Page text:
“We decided early on that equal pay was something that we really needed within the group,” defender Aaron Long said Monday. “We think that it was gonna be something that was gonna change the landscape for a lot of different organizations, a lot of different countries. That was at the forefront of our minds.”

Why no USMNT player participated in joint bargaining with USWNT

With a deal hashed out then rejected last summer — “we had agreed to terms,” Zimmerman told Yahoo Sports — many structural aspects were already in place by the time Levinstein returned to the table in the fall. The USMNT, however, and even more so its union, was in a state of transition. It hadn’t elected new player reps since 2018. Three of the six — Brad Guzan, Michael Bradley and Wil Trapp — were out of the national team picture.

In 2021, Tim Ream had unofficially taken charge, but he’d stepped back after June, and he, too, faded from the picture that fall. Zimmerman, at the time, was a fringe player, initially left off the October roster. But he had the trust of a wide range of USMNT players, especially as he became an every-game starter. “Walker, throughout the process, slowly climbed to the top,” Long said.

Their informal leadership group, though, had expanded as the player pool evolved. Zimmerman mentioned Matt Turner, Sean Johnson, Zack Steffen, Long, Paul Arriola, Tyler Adams, Christian Pulisic and Weston McKennie as others who’d been involved in group discussions, but anybody who wanted to could be. With half the team in Europe and half stateside, and some navigating nine-hour time differences, scheduling those discussions outside of international breaks was tough. “You're kinda limited to a few-hour window,” Zimmerman said. They’d sometimes schedule multiple calls or use email to relay summaries, Long said.

Walker Zimmerman helped lead equal pay negotiations behind the scenes, across time zones and communication methods. (Photo by Brad Smith/ISI Photos/Getty Images)
Walker Zimmerman helped lead equal pay negotiations behind the scenes, across time zones and communication methods. (Photo by Brad Smith/ISI Photos/Getty Images)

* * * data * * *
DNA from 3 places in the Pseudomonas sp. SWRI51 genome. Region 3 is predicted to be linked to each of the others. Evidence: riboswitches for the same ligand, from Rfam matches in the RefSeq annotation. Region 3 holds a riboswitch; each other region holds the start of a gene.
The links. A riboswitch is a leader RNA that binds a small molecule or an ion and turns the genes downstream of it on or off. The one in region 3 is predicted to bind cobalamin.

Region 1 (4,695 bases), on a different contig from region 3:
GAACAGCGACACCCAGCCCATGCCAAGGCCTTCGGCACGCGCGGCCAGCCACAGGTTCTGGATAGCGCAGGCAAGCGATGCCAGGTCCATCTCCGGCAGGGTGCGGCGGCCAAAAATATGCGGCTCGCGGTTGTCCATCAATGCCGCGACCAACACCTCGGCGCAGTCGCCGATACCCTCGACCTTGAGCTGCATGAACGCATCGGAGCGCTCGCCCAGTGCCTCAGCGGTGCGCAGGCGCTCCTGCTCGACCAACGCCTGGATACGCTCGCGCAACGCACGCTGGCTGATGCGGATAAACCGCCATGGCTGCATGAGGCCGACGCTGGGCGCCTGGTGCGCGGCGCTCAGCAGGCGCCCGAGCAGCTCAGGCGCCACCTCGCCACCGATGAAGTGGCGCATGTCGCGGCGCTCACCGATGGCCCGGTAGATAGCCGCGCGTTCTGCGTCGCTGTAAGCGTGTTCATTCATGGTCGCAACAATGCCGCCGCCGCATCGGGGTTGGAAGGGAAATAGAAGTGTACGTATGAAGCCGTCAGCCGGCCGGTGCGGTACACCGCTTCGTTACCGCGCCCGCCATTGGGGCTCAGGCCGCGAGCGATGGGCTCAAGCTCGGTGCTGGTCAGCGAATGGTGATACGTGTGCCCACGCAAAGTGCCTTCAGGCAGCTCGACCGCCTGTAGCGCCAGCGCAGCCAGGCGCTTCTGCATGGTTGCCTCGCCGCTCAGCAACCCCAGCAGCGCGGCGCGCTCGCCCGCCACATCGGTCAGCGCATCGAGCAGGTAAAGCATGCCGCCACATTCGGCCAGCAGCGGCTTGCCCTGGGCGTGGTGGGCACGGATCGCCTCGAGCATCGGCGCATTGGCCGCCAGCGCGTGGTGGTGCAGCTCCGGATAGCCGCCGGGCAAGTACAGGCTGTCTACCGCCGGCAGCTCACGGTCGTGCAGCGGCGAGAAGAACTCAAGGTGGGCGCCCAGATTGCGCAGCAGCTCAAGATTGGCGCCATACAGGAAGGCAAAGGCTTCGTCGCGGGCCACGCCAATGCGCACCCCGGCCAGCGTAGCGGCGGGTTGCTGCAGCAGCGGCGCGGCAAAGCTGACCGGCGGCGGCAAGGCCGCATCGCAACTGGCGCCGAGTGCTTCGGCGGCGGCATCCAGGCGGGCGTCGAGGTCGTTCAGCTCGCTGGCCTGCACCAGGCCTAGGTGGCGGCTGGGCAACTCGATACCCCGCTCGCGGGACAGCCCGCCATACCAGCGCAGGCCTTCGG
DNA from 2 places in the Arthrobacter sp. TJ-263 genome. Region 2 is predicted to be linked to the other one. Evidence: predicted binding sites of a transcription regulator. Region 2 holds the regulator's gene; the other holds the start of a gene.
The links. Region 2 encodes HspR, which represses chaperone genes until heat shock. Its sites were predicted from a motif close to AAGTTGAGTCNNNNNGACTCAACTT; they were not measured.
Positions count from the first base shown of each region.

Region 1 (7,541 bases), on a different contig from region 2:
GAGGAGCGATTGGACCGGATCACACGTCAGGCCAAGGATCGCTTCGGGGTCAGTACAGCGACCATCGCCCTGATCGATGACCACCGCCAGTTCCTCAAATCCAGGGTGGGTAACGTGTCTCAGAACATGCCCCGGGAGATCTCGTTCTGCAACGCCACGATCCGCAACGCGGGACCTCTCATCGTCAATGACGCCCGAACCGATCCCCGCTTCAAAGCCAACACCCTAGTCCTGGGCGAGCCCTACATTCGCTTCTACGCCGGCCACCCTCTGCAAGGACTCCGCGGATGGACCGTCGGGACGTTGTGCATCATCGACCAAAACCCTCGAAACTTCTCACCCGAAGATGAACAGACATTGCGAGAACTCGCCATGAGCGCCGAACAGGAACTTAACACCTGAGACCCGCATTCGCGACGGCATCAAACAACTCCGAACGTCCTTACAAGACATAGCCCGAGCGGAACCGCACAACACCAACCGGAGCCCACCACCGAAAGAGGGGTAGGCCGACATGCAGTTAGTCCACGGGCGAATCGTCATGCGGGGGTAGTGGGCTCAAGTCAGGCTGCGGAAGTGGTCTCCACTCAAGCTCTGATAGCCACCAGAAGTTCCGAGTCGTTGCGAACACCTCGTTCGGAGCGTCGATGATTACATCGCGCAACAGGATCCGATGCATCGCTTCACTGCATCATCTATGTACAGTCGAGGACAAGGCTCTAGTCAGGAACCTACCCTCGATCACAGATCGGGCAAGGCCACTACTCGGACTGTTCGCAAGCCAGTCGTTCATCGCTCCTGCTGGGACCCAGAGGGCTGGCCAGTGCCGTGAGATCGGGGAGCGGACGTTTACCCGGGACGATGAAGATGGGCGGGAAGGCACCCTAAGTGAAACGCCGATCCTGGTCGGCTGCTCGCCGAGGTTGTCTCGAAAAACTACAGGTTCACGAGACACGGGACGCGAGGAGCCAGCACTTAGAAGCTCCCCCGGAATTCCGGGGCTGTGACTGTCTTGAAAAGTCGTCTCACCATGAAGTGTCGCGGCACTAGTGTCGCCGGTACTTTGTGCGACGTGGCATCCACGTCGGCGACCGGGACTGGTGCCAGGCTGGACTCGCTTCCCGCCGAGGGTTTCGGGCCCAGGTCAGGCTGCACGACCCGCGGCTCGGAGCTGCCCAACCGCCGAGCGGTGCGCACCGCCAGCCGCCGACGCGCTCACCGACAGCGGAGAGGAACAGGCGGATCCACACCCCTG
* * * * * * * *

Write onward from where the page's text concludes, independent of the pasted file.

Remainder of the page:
In part because of those scheduling difficulties, perhaps, no player ever participated in a joint bargaining session with the women, according to several sources. Some felt the men’s players, with their more lucrative club salaries, simply didn’t care as much. Others felt the streamlined process, through Levinstein via Zimmerman, worked optimally for the men, but Zimmerman acknowledged the women had more to fight for.

“They were working to get things that we already had,” he told Yahoo Sports — things like “equal staffing” and working conditions.

But the men also fought. And Levinstein, whom sources describe as an unyielding negotiator who despises the federation, fought on their behalf. Zimmerman confirmed that there were discussions around “commercial and event revenue sharing,” with percentages and structures constantly being tweaked. He also said that “retroactive pay” — for the nearly three and a half years that have elapsed since the previous men’s CBA expired — “was an absolute must. We were not gonna move forward at all without full retroactive pay.”

But they did want to move forward. “We were pushing to get it done before the World Cup,” Long said. They’ll meet with lawyers and reps on Friday in Kansas City, “just to go over more of the specifics for the whole group,” Zimmerman said, but the deal is done. It officially goes into effect Wednesday.

“Obviously there's a sense of pride, and relief, and congratulatory messages on reaching this agreement,” Zimmerman said of the mood in camp. “Because it really is historic.”